HARTFORD, Conn. — Connecticut researchers are involved in a new and potentially important effort to break the cycle of infections among wild animals and ticks that leads to the transmission of Lyme disease to humans.

The key is finding a way to give a specially developed vaccine to white-footed or deer mice, carriers that are one of the major ways that Lyme disease bacteria get into the ticks that eventually infect humans.

Scientists at the Connecticut Agricultural Experiment Station recently finished a three-year study that provided vaccine-coated food pellets to mice in the backyards of 32 homes in Redding.

In a recently published paper on the study, researchers reported a 26 percent drop in the number of Lyme disease-infected white-footed mice trapped at those Redding homes. Fewer infected mice means fewer infections in the ticks that bite them and then later go on to bite humans.

The intent of the Redding field trial was to “target the rodent reservoir (of Lyme disease bacteria) to reduce tick infections,” said Scott Williams, an agricultural scientist at the experiment station and one of the co-authors of the paper.

“Fewer infected ticks mean less infection in the field overall,” said Kirby Stafford III, the state entomologist and chief scientist at the Connecticut Agricultural Experiment Station.


Stafford also said that repeated applications of the vaccine to generations of wild mice would result in even greater long-term reductions in the incidence of ticks carrying Lyme disease bacteria. He said the “decrease would be greater year-over-year that the vaccine is applied.”

“I agree with that,” said Jolieke van Oosterwijk, chief scientist at US Biologic, the Memphis, Tenn.-based research company that developed the vaccine pellets and paid for the Connecticut field trial. “Every year (of application of the vaccine in an area) will have an added effect,” van Oosterwijk said.

She called the results from the Connecticut field trial “very encouraging numbers.”

US Biologic is now seeking regulatory approval to sell these anti-Lyme disease mouse-food pellets to the general public, but company officials declined to speculate as to when those approvals might come.

“We’re rapidly moving through the process,” said US Biologic’s executive vice president, Chris Przybyszewski, who was also a co-author of the published scientific paper on the Redding study. “We’re really looking forward to marketing this and making it available to folks.”

But there remain numerous questions about this approach to the fight against Lyme disease, which the U.S. Centers for Disease Control and Prevention lists as the most common illness transmitted by ticks, mosquitoes or fleas in the United States. Federal officials estimate that 329,000 U.S. citizens contract the disease each year.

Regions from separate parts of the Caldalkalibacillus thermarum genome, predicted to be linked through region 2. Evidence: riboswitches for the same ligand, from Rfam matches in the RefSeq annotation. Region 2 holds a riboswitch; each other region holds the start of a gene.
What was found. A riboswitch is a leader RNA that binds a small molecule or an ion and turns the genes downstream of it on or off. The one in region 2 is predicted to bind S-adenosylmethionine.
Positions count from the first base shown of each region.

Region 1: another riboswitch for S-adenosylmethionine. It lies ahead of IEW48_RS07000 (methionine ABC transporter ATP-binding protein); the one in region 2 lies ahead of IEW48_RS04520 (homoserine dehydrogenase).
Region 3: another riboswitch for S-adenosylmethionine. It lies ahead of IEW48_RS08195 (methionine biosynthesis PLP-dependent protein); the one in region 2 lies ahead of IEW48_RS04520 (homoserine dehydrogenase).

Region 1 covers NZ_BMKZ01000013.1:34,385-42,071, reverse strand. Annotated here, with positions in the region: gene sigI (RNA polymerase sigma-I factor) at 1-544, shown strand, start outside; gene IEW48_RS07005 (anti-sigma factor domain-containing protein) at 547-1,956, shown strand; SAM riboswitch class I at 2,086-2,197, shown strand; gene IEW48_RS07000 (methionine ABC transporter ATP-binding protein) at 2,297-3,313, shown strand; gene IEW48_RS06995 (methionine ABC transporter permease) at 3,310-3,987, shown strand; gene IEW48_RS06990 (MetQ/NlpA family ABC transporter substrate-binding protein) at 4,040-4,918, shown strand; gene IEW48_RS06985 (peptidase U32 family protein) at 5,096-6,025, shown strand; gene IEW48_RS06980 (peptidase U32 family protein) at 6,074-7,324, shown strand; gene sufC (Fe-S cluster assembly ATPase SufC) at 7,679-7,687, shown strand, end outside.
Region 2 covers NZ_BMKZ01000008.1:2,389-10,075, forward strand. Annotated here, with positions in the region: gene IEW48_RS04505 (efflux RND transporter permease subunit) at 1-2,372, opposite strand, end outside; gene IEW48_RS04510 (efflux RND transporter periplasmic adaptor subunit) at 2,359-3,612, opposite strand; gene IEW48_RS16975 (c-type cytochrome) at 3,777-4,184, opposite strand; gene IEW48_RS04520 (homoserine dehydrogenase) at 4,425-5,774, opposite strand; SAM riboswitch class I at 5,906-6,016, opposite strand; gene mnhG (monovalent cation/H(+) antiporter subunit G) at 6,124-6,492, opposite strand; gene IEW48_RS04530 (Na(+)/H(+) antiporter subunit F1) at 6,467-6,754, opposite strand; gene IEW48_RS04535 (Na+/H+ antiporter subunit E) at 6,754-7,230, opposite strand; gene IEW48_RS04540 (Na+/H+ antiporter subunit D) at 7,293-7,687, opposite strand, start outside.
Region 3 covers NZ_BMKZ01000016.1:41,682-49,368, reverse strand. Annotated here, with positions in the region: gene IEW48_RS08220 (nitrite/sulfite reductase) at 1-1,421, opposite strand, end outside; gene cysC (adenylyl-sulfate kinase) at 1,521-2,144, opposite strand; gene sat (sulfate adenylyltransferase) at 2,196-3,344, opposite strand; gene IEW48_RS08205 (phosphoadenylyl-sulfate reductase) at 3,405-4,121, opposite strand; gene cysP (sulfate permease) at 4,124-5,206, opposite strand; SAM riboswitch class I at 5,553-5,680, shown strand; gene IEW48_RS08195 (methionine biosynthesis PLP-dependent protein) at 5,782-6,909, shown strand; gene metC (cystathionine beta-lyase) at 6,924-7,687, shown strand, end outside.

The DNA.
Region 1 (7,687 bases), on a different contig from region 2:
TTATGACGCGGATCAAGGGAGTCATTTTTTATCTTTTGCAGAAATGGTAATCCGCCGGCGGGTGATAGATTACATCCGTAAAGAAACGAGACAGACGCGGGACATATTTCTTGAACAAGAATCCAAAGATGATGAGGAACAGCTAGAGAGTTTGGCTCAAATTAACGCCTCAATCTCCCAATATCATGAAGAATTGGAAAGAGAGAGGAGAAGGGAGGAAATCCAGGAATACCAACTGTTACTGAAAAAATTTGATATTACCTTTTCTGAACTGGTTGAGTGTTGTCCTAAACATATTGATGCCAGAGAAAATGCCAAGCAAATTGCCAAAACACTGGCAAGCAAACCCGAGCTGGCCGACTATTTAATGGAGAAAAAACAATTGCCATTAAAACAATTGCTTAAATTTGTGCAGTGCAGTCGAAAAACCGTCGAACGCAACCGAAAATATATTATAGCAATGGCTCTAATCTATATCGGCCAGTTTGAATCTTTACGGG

White-footed mice, while the most common way the Lyme disease bacteria are transmitted to ticks, is only one of the creatures that does so. Shrews, chipmunks and birds can also carry the bacteria and give it to ticks that bite them.

Lots of people associate the blacklegged or deer tick that transmits Lyme disease to people with the presence of white-tail deer, and that’s not completely wrong. But deer don’t act as carriers of the Lyme disease bacteria, experts say.

The ticks are infected with the bacteria when they bite white-footed mice, other small rodents or birds. In order for a female tick to reproduce, she needs a large “blood meal” and can get it most easily from deer if there are a lot of them around.

So it’s the combination of large numbers of wild mice and large populations of deer that lead to high numbers of Lyme disease-transmitting ticks.

“If you have lots of deer, lots of ticks and lots of mice, you have a problem,” said Williams, “which is what Connecticut has.”

Another issue is that, to be effective in curtailing Lyme disease infections, it’s likely the mouse vaccine pellets would have to be spread over very wide areas, and how effective that might be still hasn’t been determined.


Williams said the next step in the research program would be to do an entire neighborhood “to see if you could affect a larger area. … You’re looking at something to have a regional effect.”

Cost could be another limiting factor if large quantities of these vaccine pellets would need to be spread over wide areas. US Biologic officials declined to discuss how much the pellets might sell for until the regulatory process concludes.

“The goal here is to make this accessible,” Przybyszewski said.

The mouse vaccine was originally developed by Maria Gomes-Solecki, an immunologist and associate professor at the University of Tennessee’s Health Science Center. US Biologic’s project is to use that vaccine in food pellets that could be widely used without the kind of controversy linked to human vaccines.

This isn’t the first time an anti-Lyme disease vaccine has been developed. In 1998, a human vaccine was introduced that scientists said was proven safe and effective after three applications.

But a barrage of lawsuits were filed claiming the vaccine caused joint inflammation and other problems. Anti-vaccination sentiment and the resulting bad publicity and news coverage resulted in the vaccine maker withdrawing it from the market.

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